The Vapors - live in Boston - 1980
The Vapors - Short lived, but spiky.

The Vapors – Live In Boston – 1980 – Past Daily Soundbooth

The Vapors - live in Boston - 1980

The Vapors – Short lived, but spiky.(Photo: Getty Images)

The Vapors – Live At 15 Landsdown Street, Boston – September 11, 1980 –

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The Vapors, in concert at 15 Landsdown Street in Boston in September 11, 1980.

Led by vocalist/guitarist Dave Fenton, the Vapors were a short-lived new wave guitar group that is best known for the spiky pop single “Turning Japanese.” Fenton formed the first version of the Vapors in 1978, yet he was the only member to survive that lineup; in 1979, former Ellery Bops members Ed Bazalgette (lead guitar) and Howard Smith (drums) joined the band, and bassist Steve Smith came aboard shortly afterward. One of the band’s first concerts was seen by the Jam’s Bruce Foxton, who asked them to perform on his group’s Setting Sons tour. Before long, the Vapors were managed by Foxton and John Weller, the manager of the Jam, as well as the father of the group’s leader, Paul Weller.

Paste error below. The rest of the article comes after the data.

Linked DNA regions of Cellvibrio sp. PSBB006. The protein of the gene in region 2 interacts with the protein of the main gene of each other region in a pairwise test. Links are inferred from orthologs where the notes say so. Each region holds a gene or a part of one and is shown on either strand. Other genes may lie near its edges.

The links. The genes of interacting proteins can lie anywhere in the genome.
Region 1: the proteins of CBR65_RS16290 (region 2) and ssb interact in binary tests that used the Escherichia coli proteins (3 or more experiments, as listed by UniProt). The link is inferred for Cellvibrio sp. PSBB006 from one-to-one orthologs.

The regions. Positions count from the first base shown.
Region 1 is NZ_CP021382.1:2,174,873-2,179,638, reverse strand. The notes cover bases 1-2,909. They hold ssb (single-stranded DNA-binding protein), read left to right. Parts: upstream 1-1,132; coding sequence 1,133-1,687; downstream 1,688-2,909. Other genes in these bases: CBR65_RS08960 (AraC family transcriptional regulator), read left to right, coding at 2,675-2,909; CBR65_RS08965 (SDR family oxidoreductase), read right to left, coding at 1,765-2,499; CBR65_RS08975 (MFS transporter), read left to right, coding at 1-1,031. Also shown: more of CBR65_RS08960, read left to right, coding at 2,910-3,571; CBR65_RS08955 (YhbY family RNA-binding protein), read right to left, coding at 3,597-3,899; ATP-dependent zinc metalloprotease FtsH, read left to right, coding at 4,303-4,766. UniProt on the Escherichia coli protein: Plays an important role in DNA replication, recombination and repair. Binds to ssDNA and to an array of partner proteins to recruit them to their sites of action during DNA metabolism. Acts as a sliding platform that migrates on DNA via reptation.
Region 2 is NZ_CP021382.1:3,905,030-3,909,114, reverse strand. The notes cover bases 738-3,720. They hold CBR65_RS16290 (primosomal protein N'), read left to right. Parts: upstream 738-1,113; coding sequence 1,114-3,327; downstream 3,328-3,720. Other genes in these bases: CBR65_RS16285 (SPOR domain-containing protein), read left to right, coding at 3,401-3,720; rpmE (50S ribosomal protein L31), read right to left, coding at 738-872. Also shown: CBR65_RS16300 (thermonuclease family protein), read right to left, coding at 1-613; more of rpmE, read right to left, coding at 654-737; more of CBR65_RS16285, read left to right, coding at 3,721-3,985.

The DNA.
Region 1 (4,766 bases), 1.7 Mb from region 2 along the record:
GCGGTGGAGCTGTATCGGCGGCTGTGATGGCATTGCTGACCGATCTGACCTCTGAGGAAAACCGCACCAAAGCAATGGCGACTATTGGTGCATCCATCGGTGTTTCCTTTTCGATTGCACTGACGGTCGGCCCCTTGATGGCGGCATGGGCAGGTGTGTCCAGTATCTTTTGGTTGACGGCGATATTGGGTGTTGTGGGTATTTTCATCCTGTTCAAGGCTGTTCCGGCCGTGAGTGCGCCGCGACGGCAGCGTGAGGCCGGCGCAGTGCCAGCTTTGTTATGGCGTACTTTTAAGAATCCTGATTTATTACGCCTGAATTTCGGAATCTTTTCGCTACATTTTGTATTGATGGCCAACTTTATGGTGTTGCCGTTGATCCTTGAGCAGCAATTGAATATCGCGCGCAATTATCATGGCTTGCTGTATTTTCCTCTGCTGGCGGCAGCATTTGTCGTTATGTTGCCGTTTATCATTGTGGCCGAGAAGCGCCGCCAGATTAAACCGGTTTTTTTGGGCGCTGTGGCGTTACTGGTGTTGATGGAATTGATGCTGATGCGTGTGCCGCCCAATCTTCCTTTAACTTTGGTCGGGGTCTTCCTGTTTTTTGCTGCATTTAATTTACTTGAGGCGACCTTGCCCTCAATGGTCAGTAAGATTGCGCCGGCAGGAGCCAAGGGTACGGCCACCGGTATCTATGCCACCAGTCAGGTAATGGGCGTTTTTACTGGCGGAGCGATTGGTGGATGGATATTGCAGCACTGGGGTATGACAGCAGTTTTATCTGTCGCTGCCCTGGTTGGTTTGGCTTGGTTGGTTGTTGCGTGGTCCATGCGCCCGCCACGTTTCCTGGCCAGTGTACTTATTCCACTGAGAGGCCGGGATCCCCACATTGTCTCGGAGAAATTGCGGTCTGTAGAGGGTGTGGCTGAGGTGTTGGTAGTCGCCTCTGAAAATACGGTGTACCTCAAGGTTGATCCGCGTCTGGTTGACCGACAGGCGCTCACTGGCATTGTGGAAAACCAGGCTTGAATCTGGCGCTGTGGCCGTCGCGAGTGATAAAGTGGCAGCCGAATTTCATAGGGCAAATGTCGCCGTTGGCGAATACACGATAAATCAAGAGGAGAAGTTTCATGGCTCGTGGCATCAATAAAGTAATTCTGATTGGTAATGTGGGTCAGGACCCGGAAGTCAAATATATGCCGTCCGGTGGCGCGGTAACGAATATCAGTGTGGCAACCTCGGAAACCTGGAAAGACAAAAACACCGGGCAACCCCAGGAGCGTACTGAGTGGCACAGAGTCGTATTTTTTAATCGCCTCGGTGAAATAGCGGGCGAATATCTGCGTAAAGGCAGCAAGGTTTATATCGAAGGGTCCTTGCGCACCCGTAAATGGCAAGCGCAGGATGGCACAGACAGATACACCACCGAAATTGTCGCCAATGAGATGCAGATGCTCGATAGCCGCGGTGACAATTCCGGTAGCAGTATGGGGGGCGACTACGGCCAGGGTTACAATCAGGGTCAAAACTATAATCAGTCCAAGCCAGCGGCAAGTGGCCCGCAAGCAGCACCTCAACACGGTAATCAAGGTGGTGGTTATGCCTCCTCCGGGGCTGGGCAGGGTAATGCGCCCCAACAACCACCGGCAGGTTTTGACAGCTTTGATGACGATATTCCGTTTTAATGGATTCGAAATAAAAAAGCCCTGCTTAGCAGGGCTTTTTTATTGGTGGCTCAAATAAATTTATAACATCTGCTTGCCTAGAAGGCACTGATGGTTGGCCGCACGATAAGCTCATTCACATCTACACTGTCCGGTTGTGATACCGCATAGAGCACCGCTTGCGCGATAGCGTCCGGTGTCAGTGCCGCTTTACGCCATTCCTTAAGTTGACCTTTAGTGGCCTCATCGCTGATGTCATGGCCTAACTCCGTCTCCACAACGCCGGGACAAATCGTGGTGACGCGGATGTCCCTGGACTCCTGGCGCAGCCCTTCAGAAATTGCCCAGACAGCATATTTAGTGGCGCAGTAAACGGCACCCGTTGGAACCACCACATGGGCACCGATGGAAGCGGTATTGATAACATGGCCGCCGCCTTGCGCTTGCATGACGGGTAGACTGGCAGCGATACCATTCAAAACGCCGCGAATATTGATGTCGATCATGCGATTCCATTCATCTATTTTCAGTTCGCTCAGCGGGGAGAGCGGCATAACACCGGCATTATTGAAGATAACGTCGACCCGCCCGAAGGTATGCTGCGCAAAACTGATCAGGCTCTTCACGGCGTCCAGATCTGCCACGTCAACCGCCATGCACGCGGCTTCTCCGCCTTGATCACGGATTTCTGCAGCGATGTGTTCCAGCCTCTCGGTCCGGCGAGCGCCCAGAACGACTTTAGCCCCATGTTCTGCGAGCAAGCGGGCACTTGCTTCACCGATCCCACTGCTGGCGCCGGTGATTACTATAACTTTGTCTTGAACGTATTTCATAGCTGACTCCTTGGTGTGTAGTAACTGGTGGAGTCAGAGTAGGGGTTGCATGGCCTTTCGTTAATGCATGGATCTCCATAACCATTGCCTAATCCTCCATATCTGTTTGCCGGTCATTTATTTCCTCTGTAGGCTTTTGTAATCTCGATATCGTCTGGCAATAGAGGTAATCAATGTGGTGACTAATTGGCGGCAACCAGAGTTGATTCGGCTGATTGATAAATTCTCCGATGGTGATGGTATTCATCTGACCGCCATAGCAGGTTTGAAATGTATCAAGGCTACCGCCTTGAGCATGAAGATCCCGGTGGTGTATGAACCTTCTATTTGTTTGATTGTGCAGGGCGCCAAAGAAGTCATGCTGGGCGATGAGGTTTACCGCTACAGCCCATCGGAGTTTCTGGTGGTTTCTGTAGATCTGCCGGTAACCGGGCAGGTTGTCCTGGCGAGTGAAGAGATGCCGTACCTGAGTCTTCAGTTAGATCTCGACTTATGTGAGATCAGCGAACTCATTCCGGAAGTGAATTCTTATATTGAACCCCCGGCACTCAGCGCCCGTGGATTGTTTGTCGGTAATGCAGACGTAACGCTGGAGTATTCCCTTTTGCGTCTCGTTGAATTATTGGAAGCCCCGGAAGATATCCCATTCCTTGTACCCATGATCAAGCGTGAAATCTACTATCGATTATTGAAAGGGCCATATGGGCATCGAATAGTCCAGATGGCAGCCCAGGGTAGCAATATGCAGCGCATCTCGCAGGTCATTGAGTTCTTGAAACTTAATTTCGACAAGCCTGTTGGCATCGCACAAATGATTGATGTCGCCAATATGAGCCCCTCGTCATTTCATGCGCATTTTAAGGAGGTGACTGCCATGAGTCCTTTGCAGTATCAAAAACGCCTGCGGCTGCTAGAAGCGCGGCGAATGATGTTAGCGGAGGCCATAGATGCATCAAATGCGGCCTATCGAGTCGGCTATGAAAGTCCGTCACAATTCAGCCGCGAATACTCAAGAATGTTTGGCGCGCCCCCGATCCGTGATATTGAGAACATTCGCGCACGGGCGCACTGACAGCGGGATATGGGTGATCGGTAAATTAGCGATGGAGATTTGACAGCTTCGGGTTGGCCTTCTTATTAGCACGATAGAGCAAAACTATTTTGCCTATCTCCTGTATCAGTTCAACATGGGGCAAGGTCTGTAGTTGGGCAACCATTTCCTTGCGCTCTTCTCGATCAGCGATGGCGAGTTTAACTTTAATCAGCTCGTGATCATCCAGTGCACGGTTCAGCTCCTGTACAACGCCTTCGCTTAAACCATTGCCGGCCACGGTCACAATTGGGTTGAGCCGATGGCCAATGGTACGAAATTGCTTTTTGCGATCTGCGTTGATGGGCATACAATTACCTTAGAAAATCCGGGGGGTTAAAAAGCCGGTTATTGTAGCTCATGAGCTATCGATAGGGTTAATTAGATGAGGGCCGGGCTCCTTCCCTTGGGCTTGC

The Vapors signed to United Artists, releasing their first single, “Prisoners,” at the end of 1979; it failed to chart. “Turning Japanese,” the band’s second single, became a major hit, reaching number three on the U.K. charts in March of 1980. New Clear Days, the band’s debut album, was released two months later, which didn’t sell as well as the single. In 1981, the Vapors released the more ambitious Magnets, yet it received lukewarm reviews and poor sales; the group disbanded shortly after its release.

Short lived, but within that relatively short period of time, The Vapors were quite a good band live, and really were capable of being more than the One-Hit-Wonders they have been unjustly labeled as. But that’s just the nature of the beast and why the Rock history books are filled with the names of bands that, even though they may not be familiar now, were stars-on-the-rise at the time, and for whatever reason, either didn’t live up to the hype or didn’t live up to the Record Company’s investment. It is, after all, business.

But forget all that and just crank this one up and enjoy it, as you might have 39 years ago.





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